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Sleep Initiation and Maintenance Disorders: HELP
Articles by Henning Tiemeier
Based on 2 articles published since 2010
(Why 2 articles?)
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Between 2010 and 2020, Henning Tiemeier wrote the following 2 articles about Sleep Initiation and Maintenance Disorders.
 
+ Citations + Abstracts
1 Article Genome-wide analysis of insomnia in 1,331,010 individuals identifies new risk loci and functional pathways. 2019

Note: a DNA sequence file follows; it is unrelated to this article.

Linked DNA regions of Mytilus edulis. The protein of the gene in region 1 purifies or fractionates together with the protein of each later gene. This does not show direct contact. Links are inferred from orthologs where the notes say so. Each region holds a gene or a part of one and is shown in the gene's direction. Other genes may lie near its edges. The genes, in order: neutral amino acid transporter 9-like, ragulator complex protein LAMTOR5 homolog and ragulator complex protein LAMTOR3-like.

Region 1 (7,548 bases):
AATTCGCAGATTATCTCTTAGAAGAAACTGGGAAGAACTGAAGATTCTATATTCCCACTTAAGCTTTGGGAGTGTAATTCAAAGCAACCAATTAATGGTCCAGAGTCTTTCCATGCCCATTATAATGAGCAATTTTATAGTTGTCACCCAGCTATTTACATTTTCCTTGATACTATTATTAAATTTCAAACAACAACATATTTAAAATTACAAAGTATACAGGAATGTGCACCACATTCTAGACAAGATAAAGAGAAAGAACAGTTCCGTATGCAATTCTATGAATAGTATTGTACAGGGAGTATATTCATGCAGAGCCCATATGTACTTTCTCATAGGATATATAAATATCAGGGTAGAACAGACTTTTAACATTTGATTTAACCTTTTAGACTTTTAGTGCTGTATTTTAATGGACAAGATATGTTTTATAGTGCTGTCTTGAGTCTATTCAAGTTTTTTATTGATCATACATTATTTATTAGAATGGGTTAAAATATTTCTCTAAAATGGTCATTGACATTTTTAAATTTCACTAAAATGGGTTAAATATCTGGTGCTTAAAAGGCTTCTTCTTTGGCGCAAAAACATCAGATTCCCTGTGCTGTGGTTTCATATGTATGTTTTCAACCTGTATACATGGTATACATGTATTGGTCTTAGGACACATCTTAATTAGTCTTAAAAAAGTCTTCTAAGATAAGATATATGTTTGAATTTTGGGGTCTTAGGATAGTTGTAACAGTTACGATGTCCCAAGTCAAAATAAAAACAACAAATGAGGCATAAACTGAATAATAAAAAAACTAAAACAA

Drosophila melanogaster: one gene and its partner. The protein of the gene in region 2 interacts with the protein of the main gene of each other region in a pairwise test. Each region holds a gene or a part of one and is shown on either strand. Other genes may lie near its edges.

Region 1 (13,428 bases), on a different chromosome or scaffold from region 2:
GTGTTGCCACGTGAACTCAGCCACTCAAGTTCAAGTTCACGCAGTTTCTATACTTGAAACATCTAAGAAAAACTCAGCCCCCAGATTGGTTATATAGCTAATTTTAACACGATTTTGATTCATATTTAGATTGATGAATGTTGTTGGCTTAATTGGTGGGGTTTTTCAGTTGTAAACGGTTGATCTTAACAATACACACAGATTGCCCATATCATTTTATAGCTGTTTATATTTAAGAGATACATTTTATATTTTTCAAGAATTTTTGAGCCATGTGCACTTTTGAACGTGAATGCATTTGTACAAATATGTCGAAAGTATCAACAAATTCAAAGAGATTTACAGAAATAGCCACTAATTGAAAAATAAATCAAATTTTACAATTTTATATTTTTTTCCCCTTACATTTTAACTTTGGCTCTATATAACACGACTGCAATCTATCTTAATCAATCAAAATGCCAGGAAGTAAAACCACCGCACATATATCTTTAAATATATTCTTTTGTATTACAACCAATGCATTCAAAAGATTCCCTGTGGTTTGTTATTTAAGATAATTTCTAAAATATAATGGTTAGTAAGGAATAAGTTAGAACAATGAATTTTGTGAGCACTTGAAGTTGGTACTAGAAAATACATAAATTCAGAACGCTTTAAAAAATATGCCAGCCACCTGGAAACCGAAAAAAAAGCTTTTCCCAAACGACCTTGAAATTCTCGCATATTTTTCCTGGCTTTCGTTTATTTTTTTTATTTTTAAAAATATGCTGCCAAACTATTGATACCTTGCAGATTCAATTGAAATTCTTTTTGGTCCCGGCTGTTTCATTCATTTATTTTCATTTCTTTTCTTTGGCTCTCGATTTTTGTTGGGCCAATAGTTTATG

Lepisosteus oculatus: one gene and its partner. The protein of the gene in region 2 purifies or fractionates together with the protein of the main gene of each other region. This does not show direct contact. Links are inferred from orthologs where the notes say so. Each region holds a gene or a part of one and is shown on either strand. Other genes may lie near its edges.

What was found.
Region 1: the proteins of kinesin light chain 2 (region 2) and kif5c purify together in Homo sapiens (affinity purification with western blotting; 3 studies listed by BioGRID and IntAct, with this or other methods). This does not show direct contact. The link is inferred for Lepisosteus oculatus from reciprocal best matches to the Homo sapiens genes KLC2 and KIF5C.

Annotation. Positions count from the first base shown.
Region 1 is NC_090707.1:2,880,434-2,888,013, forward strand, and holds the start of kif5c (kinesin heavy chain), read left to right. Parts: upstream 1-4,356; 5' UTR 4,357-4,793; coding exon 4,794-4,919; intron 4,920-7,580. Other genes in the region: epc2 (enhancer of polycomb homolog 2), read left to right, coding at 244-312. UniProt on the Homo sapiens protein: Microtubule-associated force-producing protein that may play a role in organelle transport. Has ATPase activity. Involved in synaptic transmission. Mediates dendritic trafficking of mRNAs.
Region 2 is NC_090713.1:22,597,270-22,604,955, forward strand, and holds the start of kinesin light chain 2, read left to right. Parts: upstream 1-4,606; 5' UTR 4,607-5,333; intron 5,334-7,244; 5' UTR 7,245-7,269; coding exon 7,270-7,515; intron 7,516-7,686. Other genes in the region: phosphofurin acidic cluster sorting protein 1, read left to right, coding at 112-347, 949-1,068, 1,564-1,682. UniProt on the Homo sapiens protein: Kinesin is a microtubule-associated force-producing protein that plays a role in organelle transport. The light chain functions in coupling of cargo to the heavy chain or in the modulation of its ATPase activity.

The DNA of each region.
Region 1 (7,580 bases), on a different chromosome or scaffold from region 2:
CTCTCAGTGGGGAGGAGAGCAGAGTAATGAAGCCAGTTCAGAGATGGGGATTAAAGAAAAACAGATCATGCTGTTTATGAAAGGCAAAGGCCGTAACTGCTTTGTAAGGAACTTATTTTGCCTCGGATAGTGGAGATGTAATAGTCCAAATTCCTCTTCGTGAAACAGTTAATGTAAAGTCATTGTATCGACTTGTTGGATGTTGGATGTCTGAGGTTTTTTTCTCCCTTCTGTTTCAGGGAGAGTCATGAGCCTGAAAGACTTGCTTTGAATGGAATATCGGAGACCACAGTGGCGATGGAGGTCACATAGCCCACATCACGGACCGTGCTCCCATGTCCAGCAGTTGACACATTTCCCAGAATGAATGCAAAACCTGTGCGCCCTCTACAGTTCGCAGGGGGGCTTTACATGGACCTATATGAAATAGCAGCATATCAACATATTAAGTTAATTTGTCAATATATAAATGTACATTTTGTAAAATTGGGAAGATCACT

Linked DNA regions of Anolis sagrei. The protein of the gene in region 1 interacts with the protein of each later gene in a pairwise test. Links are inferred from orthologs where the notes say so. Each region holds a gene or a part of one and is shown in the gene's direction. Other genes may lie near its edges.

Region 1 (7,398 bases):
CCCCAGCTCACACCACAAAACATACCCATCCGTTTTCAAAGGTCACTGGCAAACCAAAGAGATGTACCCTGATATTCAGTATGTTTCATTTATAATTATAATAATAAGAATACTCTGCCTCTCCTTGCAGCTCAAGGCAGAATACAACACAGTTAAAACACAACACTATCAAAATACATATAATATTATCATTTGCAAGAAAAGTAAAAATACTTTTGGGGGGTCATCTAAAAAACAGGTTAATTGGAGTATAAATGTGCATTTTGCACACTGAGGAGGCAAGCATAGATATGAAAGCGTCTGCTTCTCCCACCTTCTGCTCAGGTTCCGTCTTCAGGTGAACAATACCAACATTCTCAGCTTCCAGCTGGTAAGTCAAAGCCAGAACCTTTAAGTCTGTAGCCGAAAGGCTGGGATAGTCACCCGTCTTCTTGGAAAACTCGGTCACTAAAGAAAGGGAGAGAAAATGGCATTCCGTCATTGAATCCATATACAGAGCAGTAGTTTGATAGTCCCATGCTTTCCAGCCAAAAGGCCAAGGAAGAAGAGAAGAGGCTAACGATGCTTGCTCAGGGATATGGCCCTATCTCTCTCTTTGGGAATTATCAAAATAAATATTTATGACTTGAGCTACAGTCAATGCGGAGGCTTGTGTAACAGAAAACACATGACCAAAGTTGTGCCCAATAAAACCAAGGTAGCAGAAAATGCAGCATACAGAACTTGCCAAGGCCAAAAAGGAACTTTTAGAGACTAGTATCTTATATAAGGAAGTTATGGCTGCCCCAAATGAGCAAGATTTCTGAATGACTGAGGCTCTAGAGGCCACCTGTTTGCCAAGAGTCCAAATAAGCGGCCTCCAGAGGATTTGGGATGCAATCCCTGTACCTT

Jansen, Philip R / Watanabe, Kyoko / Stringer, Sven / Skene, Nathan / Bryois, Julien / Hammerschlag, Anke R / de Leeuw, Christiaan A / Benjamins, Jeroen S / Muñoz-Manchado, Ana B / Nagel, Mats / Savage, Jeanne E / Tiemeier, Henning / White, Tonya / Anonymous16401124 / Tung, Joyce Y / Hinds, David A / Vacic, Vladimir / Wang, Xin / Sullivan, Patrick F / van der Sluis, Sophie / Polderman, Tinca J C / Smit, August B / Hjerling-Leffler, Jens / Van Someren, Eus J W / Posthuma, Danielle. ·Department of Complex Trait Genetics, Center for Neurogenomics and Cognitive Research, Amsterdam Neuroscience, VU University Amsterdam, Amsterdam, the Netherlands. · Department of Child and Adolescent Psychiatry, Erasmus University Medical Center, Rotterdam, the Netherlands. · Laboratory of Molecular Neurobiology, Department of Medical Biochemistry and Biophysics, Karolinska Institutet, Stockholm, Sweden. · UCL Institute of Neurology, Queen Square, London, UK. · Department of Medical Epidemiology and Biostatistics, Karolinska Institutet, Stockholm, Sweden. · Department of Social, Health and Organisational Psychology, Utrecht University, Utrecht, the Netherlands. · Department of Experimental Psychology, Helmholtz Institute, Utrecht University, Utrecht, the Netherlands. · Department of Clinical Genetics, Section of Complex Trait Genetics, Amsterdam Neuroscience, VU University Medical Center, Amsterdam, The Netherlands. · Department of Psychiatry, Erasmus University Medical Center, Rotterdam, the Netherlands. · 23andMe, Inc., Mountain View, CA, USA. · Department of Genetics, University of North Carolina, Chapel Hill, NC, USA. · Department of Psychiatry, University of North Carolina, Chapel Hill, NC, USA. · Department of Molecular and Cellular Neurobiology, Center for Neurogenomics and Cognitive Research, Amsterdam Neuroscience, VU University Amsterdam, Amsterdam, The Netherlands. · Department of Sleep and Cognition, Netherlands Institute for Neuroscience (an institute of the Royal Netherlands Academy of Arts and Sciences), Amsterdam, The Netherlands. · Departments of Psychiatry and Integrative Neurophysiology, Center for Neurogenomics and Cognitive Research, Amsterdam Neuroscience, VU University, Amsterdam University Medical Center, Amsterdam, The Netherlands. · Department of Complex Trait Genetics, Center for Neurogenomics and Cognitive Research, Amsterdam Neuroscience, VU University Amsterdam, Amsterdam, the Netherlands. d.posthuma@vu.nl. · Department of Clinical Genetics, Section of Complex Trait Genetics, Amsterdam Neuroscience, VU University Medical Center, Amsterdam, The Netherlands. d.posthuma@vu.nl. ·Nat Genet · Pubmed #30804565.